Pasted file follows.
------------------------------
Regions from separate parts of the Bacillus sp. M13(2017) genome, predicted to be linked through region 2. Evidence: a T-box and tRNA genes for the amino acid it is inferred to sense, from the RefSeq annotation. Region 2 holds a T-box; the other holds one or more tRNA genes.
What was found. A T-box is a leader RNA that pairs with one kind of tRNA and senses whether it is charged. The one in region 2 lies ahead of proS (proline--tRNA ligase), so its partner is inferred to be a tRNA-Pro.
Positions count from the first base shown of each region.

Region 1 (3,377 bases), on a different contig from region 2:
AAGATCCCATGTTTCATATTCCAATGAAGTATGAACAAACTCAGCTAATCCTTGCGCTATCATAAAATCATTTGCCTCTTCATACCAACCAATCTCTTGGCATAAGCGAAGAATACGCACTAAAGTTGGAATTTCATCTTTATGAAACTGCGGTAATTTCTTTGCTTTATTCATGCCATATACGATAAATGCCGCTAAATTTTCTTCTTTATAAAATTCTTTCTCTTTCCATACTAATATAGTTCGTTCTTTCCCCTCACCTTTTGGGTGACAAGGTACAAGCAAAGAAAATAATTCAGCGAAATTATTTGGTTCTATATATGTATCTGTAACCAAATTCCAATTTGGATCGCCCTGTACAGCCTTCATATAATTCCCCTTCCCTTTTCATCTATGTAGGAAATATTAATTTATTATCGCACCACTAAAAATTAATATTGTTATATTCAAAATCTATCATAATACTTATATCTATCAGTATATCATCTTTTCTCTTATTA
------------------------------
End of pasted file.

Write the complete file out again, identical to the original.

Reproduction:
Regions from separate parts of the Bacillus sp. M13(2017) genome, predicted to be linked through region 2. Evidence: a T-box and tRNA genes for the amino acid it is inferred to sense, from the RefSeq annotation. Region 2 holds a T-box; the other holds one or more tRNA genes.
What was found. A T-box is a leader RNA that pairs with one kind of tRNA and senses whether it is charged. The one in region 2 lies ahead of proS (proline--tRNA ligase), so its partner is inferred to be a tRNA-Pro.
Positions count from the first base shown of each region.

Region 1 (3,377 bases), on a different contig from region 2:
AAGATCCCATGTTTCATATTCCAATGAAGTATGAACAAACTCAGCTAATCCTTGCGCTATCATAAAATCATTTGCCTCTTCATACCAACCAATCTCTTGGCATAAGCGAAGAATACGCACTAAAGTTGGAATTTCATCTTTATGAAACTGCGGTAATTTCTTTGCTTTATTCATGCCATATACGATAAATGCCGCTAAATTTTCTTCTTTATAAAATTCTTTCTCTTTCCATACTAATATAGTTCGTTCTTTCCCCTCACCTTTTGGGTGACAAGGTACAAGCAAAGAAAATAATTCAGCGAAATTATTTGGTTCTATATATGTATCTGTAACCAAATTCCAATTTGGATCGCCCTGTACAGCCTTCATATAATTCCCCTTCCCTTTTCATCTATGTAGGAAATATTAATTTATTATCGCACCACTAAAAATTAATATTGTTATATTCAAAATCTATCATAATACTTATATCTATCAGTATATCATCTTTTCTCTTATTA